As I read the second reading from Hebrews, I noticed that 2:17 was written and proclaimed as follows: “…therefore, he had to become like his brothers and sisters in every way, that he might be a merciful and faithful high priest before God to expiate the sins of the people.” Is that correct? When I checked my NAB bible and DR Vulgate at home, it is written as “brothers” and “brethren”, respectively, not adding “and sisters” to the verse. Why would the the verse as read in the Mass today refer to brothers and sisters when it seems the author is referring to a priesthood which is made up only of males? Why was this verse changed? I thought we were not allowed to change the bible unless we are called “protestants.”

  16. Today was also Presentation of Our Lord in the Byzantine Church, Father’s homily can be summed up in two points. Zaccheus shows us how to respond to God’s grace (there was no miracle involved)….and Our Lady and Our Lord show us how to follow the laws (even though it wasn’t necessary for them)…

  17. iPadre says:

    On Christmas, the Light came to Mary and a few in the Manger. Epiphany, the Light shone upon the New Jerusalem (the Church). Today, the Church places the light in our hands. We are sent forth to proclaim the Light – Jesus Christ and His Church (Our Mother, who provides everything we need to get to the Kingdom – Sacraments, sacramentals, Our Lady, Saints, doctrines and morals).

  18. asperges says:

    I managed to attend two processions and (EF) masses, the first being in the Dominican usage. The sermon outlined the Christ Light of the world theme as well as the fact that as Christ was presented in the Temple, Simeon representing the longing of previous ages of which Christ was its fulfilment. Then some consideration of the interpretation of the candle: body, wick and flame, symbolic of the the Trinity and like so much else in the liturgy never employed without good cause: not an empty gesture at ‘ambiance’ or mood but deeply symbolic. This feast is traditionally termed Candlemas in the UK.

  19. jameeka says:

    The four last things, and spiritual warfare..After all, we are each a candle burning out…

  20. Jim in Seattle says:

    Candlemass TLM ceremony with the blessing of the candles, then a procession outside (fun to watch the children try to keep their candles lit, or run around to get them re-lit). Many points in Father’s sermon. One I found especially interesting – how the candle wax represents the virginal flesh of the Devine Infant, the wick His soul, and the flame His divinity. Later found out it is attributed to St Anselm.

  21. I ended up attending Mass twice, at two different parishes this morning.
    So, first, the good news: at the second Mass, at my own parish (for which I give thanks), Father made the excellent point that since each of us baptized is a member of the Mystical Body and that this Body’s union transcends space and time, we too were presented in the temple along with the Infant Jesus, and therefore are consecrated to the Father in Him.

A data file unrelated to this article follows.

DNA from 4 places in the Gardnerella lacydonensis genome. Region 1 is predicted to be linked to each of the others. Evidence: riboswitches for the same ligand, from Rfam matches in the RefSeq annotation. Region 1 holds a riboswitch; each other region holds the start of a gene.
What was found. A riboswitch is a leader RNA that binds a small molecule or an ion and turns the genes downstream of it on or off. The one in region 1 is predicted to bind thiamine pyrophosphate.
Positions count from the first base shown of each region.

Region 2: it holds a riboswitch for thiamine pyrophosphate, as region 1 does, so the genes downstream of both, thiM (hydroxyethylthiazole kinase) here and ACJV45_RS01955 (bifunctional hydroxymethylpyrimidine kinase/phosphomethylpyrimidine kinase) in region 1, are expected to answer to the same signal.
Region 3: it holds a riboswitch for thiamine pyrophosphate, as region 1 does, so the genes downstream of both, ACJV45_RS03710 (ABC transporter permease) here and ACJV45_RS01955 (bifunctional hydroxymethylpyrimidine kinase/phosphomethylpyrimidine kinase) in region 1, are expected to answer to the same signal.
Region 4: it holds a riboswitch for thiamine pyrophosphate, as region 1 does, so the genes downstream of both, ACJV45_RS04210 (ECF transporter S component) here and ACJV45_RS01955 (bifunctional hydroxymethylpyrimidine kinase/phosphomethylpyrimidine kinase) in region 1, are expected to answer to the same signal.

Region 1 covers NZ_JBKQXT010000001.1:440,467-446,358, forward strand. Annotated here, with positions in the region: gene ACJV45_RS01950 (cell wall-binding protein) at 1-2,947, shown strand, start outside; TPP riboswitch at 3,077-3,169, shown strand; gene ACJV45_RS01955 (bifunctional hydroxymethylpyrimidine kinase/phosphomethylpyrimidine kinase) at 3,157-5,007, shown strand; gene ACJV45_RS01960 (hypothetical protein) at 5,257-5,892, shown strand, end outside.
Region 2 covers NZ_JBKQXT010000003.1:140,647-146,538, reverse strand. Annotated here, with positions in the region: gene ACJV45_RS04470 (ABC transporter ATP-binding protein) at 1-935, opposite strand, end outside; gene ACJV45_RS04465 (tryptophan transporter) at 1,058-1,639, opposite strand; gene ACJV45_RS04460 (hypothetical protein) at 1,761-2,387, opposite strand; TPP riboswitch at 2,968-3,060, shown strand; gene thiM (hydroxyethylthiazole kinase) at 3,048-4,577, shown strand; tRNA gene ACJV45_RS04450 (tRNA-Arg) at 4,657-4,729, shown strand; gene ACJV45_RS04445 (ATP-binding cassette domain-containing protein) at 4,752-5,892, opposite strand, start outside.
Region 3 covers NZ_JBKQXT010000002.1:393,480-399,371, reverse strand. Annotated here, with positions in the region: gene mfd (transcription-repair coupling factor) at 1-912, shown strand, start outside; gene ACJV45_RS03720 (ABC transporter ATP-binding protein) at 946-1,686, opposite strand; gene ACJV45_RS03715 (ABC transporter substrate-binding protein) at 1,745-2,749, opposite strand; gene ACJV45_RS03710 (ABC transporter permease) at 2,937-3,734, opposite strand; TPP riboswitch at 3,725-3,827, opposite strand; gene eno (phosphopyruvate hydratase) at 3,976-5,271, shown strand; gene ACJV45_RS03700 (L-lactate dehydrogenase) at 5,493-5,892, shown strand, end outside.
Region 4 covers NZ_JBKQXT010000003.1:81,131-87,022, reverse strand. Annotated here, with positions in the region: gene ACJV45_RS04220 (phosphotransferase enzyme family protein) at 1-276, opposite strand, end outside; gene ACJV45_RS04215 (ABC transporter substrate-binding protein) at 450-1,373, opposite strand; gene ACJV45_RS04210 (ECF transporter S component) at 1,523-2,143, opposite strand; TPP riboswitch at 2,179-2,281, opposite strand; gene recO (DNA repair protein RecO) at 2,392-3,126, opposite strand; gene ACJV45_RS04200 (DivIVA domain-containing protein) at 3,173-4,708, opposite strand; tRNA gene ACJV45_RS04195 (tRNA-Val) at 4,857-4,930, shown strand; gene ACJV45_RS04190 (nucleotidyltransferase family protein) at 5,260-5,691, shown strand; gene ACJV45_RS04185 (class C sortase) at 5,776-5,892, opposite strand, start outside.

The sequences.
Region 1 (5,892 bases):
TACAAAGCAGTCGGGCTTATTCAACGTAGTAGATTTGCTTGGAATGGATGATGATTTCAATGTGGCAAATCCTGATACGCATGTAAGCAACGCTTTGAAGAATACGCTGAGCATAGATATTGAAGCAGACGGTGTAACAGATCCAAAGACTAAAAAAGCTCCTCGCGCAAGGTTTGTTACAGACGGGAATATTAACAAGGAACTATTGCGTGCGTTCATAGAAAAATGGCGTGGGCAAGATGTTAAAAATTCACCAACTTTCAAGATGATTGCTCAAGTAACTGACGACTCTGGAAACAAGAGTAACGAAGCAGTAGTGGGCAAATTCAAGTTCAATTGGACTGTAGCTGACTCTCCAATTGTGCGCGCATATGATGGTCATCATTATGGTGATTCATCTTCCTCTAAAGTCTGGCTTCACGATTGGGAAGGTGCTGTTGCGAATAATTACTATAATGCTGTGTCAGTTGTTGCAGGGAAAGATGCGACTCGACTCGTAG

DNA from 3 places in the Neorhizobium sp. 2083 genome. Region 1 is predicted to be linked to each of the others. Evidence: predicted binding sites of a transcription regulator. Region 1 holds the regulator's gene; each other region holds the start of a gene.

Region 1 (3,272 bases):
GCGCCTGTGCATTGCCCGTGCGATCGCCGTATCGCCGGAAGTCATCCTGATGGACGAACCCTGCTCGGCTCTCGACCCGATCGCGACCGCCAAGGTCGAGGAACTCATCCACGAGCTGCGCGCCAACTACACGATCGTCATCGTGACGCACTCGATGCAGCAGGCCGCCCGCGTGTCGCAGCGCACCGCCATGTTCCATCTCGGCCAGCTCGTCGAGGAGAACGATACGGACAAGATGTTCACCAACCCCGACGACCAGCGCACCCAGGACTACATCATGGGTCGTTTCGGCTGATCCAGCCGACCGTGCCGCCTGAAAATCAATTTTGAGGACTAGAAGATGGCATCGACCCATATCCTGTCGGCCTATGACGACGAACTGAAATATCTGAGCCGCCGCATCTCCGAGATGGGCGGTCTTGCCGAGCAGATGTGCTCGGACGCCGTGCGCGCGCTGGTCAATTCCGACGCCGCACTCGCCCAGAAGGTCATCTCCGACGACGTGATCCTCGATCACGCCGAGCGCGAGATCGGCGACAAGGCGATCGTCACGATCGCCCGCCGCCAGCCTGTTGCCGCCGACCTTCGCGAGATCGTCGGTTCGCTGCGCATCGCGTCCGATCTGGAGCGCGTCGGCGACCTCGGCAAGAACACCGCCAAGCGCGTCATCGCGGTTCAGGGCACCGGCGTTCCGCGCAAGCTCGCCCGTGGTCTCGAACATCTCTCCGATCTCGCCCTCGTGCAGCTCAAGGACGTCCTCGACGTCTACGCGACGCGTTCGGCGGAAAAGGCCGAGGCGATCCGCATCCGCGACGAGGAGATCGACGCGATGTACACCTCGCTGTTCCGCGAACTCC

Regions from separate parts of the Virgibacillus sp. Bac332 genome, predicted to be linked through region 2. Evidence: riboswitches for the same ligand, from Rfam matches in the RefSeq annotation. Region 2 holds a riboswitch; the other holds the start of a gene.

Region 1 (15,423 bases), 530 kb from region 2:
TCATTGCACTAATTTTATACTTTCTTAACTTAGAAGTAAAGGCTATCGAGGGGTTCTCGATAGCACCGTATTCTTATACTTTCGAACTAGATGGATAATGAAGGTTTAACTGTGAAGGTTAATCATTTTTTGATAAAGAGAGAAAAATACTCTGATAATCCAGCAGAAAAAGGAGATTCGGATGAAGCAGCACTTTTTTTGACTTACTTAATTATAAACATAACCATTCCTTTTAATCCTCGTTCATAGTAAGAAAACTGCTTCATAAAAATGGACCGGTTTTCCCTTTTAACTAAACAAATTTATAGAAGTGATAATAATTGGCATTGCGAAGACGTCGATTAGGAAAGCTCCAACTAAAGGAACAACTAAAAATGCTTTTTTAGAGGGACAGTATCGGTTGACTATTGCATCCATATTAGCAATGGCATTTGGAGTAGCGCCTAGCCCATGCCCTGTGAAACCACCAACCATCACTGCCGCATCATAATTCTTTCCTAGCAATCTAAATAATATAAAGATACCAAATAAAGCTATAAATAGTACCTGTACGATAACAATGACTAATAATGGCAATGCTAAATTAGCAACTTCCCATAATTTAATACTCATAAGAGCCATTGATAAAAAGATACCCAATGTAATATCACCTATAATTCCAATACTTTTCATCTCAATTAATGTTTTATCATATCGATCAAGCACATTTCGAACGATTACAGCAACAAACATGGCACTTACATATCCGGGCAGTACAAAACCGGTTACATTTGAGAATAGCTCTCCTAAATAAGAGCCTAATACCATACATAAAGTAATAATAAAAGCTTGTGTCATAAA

Now, the not-so-good news: at the first Mass, at St. Elsewhere the Confused’s, I was shocked to see EMHCs of both sexes blessing people who approached but did not take Communion, making the Sign of the Cross with a raised right hand or signing their foreheads. By what right and with what efficacy could they possibly be doing such a thing? Do the laity have the power to bless??
    Oh, but wait! There’s more!
    One old woman approaching on her walker was denied Communion on the tongue. The EMHC told her he couldn’t give her communion that way. Fortunately, she was able to let go of the walker long enough to receive successfully, in the hand.
    PS. Oh, and I forgot to mention.. at the very end of Mass, all the Boy and Girl Scouts in attendance were called up to the front of the sanctuary and the congregation invited to bless them, manibus extensis. The prayer said over them asked for God’s guidance as they developed their characters through Scouting. No mention of the partnership with Planned Parenthood whatsoever.

  22. incredulous says:

    I’ve done that as an EHMC. I never even knew there was an issue with the ministry until I started reading Father Z, Free Republic, and Churchmilitant. Then I realizes this blessing thing was probably wrong. So, I stopped doing it. Then I had a father basically call me out in a communion line for not blessing his child. Unfortunately, he’s a different color and I think he took it that it was an act of racism. It would have been un-Christian to make a scene, so after I asked our beloved Msgr., about the whole incident. He said that, yes, I cannot bless anybody and asked me to share that with the other EHMC’s. He suggested to just place your hand on the child’s head, not say anything and then move on.

    Please, you all must exhibit a modicum of charity in terms of not assuming people are doing this maliciously. I personally am trying to learn as much as I can and be a better servant of Christ. Such rancor and contentiousness drives people away rather than recruits them to your position. Since reading you all here, I have sought out and found an AD TLM, no longer get my latin fix at an SSPX chapel which was where I turned to see what it was all about. Your message is a good one, and as is written, the truth shall set you free. But, you can’t drive people away with prideful and arrogant behavior.